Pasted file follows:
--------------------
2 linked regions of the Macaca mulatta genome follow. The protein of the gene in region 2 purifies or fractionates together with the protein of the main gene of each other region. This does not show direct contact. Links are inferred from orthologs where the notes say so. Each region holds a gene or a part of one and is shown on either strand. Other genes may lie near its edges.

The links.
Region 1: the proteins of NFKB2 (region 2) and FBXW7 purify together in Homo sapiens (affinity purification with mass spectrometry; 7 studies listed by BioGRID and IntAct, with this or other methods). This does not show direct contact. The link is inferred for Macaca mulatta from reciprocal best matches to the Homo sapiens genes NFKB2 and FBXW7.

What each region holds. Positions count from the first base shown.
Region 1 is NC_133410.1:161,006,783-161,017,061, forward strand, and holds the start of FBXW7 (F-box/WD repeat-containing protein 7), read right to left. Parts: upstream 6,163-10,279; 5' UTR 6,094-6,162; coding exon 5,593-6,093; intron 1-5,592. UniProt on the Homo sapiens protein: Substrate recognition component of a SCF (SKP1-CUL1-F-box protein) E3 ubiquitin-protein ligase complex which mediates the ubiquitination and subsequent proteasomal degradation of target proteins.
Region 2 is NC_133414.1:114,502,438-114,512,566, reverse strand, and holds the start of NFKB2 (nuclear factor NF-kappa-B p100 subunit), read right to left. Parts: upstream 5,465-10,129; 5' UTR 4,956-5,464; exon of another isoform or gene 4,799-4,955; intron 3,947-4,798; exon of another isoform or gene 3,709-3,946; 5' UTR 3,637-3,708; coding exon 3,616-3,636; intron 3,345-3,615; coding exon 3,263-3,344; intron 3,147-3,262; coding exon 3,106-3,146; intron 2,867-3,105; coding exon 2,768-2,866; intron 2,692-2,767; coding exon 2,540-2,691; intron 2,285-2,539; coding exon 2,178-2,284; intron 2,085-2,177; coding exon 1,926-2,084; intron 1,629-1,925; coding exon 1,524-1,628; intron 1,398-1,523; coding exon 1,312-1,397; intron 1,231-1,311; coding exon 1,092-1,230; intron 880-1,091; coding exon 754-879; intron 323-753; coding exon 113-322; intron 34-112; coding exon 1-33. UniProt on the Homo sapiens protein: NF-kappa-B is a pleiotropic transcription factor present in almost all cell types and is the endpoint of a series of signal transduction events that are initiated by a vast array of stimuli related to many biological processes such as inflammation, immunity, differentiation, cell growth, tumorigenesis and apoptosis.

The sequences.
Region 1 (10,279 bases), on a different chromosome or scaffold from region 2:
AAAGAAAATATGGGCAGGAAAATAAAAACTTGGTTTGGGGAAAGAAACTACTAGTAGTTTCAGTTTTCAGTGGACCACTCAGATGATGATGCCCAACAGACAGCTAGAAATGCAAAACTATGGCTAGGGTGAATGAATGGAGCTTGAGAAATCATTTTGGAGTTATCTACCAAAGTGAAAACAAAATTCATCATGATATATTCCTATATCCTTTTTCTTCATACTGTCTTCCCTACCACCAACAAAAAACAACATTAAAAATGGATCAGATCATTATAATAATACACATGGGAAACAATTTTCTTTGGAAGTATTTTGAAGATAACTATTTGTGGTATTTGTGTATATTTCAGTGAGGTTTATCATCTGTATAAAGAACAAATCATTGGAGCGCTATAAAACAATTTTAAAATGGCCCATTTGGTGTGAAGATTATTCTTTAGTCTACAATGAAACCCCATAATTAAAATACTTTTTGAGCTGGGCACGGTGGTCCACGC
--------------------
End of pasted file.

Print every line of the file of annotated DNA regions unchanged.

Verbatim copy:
2 linked regions of the Macaca mulatta genome follow. The protein of the gene in region 2 purifies or fractionates together with the protein of the main gene of each other region. This does not show direct contact. Links are inferred from orthologs where the notes say so. Each region holds a gene or a part of one and is shown on either strand. Other genes may lie near its edges.

The links.
Region 1: the proteins of NFKB2 (region 2) and FBXW7 purify together in Homo sapiens (affinity purification with mass spectrometry; 7 studies listed by BioGRID and IntAct, with this or other methods). This does not show direct contact. The link is inferred for Macaca mulatta from reciprocal best matches to the Homo sapiens genes NFKB2 and FBXW7.

What each region holds. Positions count from the first base shown.
Region 1 is NC_133410.1:161,006,783-161,017,061, forward strand, and holds the start of FBXW7 (F-box/WD repeat-containing protein 7), read right to left. Parts: upstream 6,163-10,279; 5' UTR 6,094-6,162; coding exon 5,593-6,093; intron 1-5,592. UniProt on the Homo sapiens protein: Substrate recognition component of a SCF (SKP1-CUL1-F-box protein) E3 ubiquitin-protein ligase complex which mediates the ubiquitination and subsequent proteasomal degradation of target proteins.
Region 2 is NC_133414.1:114,502,438-114,512,566, reverse strand, and holds the start of NFKB2 (nuclear factor NF-kappa-B p100 subunit), read right to left. Parts: upstream 5,465-10,129; 5' UTR 4,956-5,464; exon of another isoform or gene 4,799-4,955; intron 3,947-4,798; exon of another isoform or gene 3,709-3,946; 5' UTR 3,637-3,708; coding exon 3,616-3,636; intron 3,345-3,615; coding exon 3,263-3,344; intron 3,147-3,262; coding exon 3,106-3,146; intron 2,867-3,105; coding exon 2,768-2,866; intron 2,692-2,767; coding exon 2,540-2,691; intron 2,285-2,539; coding exon 2,178-2,284; intron 2,085-2,177; coding exon 1,926-2,084; intron 1,629-1,925; coding exon 1,524-1,628; intron 1,398-1,523; coding exon 1,312-1,397; intron 1,231-1,311; coding exon 1,092-1,230; intron 880-1,091; coding exon 754-879; intron 323-753; coding exon 113-322; intron 34-112; coding exon 1-33. UniProt on the Homo sapiens protein: NF-kappa-B is a pleiotropic transcription factor present in almost all cell types and is the endpoint of a series of signal transduction events that are initiated by a vast array of stimuli related to many biological processes such as inflammation, immunity, differentiation, cell growth, tumorigenesis and apoptosis.

The sequences.
Region 1 (10,279 bases), on a different chromosome or scaffold from region 2:
AAAGAAAATATGGGCAGGAAAATAAAAACTTGGTTTGGGGAAAGAAACTACTAGTAGTTTCAGTTTTCAGTGGACCACTCAGATGATGATGCCCAACAGACAGCTAGAAATGCAAAACTATGGCTAGGGTGAATGAATGGAGCTTGAGAAATCATTTTGGAGTTATCTACCAAAGTGAAAACAAAATTCATCATGATATATTCCTATATCCTTTTTCTTCATACTGTCTTCCCTACCACCAACAAAAAACAACATTAAAAATGGATCAGATCATTATAATAATACACATGGGAAACAATTTTCTTTGGAAGTATTTTGAAGATAACTATTTGTGGTATTTGTGTATATTTCAGTGAGGTTTATCATCTGTATAAAGAACAAATCATTGGAGCGCTATAAAACAATTTTAAAATGGCCCATTTGGTGTGAAGATTATTCTTTAGTCTACAATGAAACCCCATAATTAAAATACTTTTTGAGCTGGGCACGGTGGTCCACGC